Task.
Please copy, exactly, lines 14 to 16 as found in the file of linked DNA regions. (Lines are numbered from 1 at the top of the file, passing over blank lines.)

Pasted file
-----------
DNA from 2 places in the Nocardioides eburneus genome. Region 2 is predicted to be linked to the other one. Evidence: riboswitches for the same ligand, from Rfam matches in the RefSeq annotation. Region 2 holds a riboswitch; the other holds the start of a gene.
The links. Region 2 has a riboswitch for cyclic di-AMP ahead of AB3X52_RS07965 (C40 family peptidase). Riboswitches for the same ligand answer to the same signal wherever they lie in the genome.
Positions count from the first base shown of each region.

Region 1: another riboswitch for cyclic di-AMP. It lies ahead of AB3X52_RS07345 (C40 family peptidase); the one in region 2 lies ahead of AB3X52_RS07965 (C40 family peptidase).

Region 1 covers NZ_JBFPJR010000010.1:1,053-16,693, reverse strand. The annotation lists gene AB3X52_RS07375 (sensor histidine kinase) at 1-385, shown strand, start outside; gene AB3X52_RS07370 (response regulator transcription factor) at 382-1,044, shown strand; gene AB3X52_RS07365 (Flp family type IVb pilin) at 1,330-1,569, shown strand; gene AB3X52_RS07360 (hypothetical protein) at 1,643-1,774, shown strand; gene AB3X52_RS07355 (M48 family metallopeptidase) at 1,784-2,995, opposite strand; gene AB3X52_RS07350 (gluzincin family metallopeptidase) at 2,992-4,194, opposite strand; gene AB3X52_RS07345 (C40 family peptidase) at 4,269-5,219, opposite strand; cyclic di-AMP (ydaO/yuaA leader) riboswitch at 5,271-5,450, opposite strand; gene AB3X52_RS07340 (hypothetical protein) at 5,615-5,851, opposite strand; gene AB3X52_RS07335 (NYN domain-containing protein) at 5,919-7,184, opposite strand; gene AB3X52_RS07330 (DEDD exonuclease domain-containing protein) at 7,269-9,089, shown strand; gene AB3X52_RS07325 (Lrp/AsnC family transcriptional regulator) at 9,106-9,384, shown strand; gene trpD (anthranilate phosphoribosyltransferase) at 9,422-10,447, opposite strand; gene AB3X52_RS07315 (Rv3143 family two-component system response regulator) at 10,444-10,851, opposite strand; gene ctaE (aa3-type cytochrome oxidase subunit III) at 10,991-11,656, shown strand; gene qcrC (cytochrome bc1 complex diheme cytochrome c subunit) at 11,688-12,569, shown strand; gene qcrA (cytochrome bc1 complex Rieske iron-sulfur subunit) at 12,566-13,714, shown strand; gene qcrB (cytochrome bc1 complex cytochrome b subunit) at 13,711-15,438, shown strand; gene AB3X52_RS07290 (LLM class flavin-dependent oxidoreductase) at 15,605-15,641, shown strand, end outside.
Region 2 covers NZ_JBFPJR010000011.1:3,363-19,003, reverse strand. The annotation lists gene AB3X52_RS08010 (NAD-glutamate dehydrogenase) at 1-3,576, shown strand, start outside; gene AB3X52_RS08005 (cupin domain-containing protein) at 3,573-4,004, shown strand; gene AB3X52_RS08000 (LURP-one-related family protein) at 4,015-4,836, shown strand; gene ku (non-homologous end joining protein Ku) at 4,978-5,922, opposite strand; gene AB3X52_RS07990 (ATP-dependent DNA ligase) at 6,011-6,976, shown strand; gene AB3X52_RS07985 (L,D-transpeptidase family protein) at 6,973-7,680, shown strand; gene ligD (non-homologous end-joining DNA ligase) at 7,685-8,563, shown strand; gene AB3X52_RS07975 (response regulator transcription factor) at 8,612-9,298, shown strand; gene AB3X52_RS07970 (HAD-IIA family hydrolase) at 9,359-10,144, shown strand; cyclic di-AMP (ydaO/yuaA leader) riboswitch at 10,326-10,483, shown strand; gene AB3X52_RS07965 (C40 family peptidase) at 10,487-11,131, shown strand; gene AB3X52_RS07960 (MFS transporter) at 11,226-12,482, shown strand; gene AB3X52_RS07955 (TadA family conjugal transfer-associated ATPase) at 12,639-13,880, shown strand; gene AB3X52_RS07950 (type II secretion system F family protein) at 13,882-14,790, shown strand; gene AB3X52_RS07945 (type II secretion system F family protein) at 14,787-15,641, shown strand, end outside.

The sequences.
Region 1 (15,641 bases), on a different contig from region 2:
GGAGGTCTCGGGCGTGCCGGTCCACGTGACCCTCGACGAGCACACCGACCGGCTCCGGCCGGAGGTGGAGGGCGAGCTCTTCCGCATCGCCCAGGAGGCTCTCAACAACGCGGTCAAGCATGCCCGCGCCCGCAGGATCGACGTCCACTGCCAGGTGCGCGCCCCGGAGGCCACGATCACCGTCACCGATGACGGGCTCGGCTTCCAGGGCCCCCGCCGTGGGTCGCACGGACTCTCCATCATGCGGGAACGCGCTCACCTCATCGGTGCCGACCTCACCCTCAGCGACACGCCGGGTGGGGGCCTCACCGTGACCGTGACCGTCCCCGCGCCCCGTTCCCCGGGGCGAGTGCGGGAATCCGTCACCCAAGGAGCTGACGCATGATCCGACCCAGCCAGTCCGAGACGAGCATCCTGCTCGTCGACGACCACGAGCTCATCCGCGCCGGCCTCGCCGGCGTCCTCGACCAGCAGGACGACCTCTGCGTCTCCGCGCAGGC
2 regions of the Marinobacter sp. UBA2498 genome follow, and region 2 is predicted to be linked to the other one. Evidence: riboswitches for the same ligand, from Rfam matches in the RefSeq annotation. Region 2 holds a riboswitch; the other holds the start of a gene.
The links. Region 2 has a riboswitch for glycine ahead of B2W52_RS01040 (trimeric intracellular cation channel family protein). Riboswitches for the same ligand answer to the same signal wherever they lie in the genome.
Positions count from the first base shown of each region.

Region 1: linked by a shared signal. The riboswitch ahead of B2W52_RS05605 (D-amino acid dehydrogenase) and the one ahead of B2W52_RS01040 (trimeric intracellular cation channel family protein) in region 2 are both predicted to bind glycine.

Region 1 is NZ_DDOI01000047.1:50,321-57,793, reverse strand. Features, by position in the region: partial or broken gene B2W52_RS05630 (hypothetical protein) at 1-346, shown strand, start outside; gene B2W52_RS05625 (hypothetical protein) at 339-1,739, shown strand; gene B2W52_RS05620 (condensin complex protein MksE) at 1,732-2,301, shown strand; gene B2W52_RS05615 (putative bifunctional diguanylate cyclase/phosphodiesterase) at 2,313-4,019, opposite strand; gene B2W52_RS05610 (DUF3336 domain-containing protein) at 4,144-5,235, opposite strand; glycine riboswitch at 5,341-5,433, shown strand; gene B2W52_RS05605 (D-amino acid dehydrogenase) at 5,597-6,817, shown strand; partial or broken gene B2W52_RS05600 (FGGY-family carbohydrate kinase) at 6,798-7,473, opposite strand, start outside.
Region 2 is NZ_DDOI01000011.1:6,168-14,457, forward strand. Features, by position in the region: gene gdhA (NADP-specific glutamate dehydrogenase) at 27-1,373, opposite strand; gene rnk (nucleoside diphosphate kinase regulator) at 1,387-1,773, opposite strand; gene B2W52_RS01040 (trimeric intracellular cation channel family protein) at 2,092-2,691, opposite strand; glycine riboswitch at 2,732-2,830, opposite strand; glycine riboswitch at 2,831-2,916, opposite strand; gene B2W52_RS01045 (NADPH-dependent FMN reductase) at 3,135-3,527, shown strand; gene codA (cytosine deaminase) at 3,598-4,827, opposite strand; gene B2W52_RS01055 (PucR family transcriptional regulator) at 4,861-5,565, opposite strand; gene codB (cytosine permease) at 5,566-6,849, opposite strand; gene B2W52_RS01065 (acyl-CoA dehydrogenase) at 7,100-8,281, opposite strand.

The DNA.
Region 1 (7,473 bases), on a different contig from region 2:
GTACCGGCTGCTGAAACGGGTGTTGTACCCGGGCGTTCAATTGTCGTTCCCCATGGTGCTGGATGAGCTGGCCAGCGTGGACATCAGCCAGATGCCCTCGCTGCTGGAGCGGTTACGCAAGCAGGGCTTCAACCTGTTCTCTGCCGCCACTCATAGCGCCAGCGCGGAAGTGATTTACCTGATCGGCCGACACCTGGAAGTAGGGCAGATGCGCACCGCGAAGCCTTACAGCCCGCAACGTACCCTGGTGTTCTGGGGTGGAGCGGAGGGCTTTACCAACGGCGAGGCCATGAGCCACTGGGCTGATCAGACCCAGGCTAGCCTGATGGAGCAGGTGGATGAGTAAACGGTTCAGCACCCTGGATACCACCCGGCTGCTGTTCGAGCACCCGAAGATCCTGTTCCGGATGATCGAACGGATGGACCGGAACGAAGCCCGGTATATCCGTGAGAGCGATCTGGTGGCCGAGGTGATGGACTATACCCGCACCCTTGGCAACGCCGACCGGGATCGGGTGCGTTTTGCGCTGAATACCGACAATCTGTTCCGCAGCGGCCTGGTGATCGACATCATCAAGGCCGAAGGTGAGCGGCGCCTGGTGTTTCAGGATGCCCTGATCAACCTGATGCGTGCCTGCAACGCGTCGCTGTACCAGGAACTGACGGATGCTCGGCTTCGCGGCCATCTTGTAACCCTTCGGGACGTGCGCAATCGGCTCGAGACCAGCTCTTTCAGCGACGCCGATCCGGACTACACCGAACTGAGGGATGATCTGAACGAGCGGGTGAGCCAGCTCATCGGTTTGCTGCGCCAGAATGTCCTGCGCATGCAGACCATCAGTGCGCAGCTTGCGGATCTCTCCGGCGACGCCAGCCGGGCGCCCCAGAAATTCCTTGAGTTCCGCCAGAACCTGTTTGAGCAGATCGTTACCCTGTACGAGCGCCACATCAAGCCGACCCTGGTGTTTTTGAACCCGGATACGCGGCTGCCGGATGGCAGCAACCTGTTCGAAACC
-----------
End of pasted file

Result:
Region 1 is NZ_DDOI01000047.1:50,321-57,793, reverse strand. Features, by position in the region: partial or broken gene B2W52_RS05630 (hypothetical protein) at 1-346, shown strand, start outside; gene B2W52_RS05625 (hypothetical protein) at 339-1,739, shown strand; gene B2W52_RS05620 (condensin complex protein MksE) at 1,732-2,301, shown strand; gene B2W52_RS05615 (putative bifunctional diguanylate cyclase/phosphodiesterase) at 2,313-4,019, opposite strand; gene B2W52_RS05610 (DUF3336 domain-containing protein) at 4,144-5,235, opposite strand; glycine riboswitch at 5,341-5,433, shown strand; gene B2W52_RS05605 (D-amino acid dehydrogenase) at 5,597-6,817, shown strand; partial or broken gene B2W52_RS05600 (FGGY-family carbohydrate kinase) at 6,798-7,473, opposite strand, start outside.
Region 2 is NZ_DDOI01000011.1:6,168-14,457, forward strand. Features, by position in the region: gene gdhA (NADP-specific glutamate dehydrogenase) at 27-1,373, opposite strand; gene rnk (nucleoside diphosphate kinase regulator) at 1,387-1,773, opposite strand; gene B2W52_RS01040 (trimeric intracellular cation channel family protein) at 2,092-2,691, opposite strand; glycine riboswitch at 2,732-2,830, opposite strand; glycine riboswitch at 2,831-2,916, opposite strand; gene B2W52_RS01045 (NADPH-dependent FMN reductase) at 3,135-3,527, shown strand; gene codA (cytosine deaminase) at 3,598-4,827, opposite strand; gene B2W52_RS01055 (PucR family transcriptional regulator) at 4,861-5,565, opposite strand; gene codB (cytosine permease) at 5,566-6,849, opposite strand; gene B2W52_RS01065 (acyl-CoA dehydrogenase) at 7,100-8,281, opposite strand.

The DNA.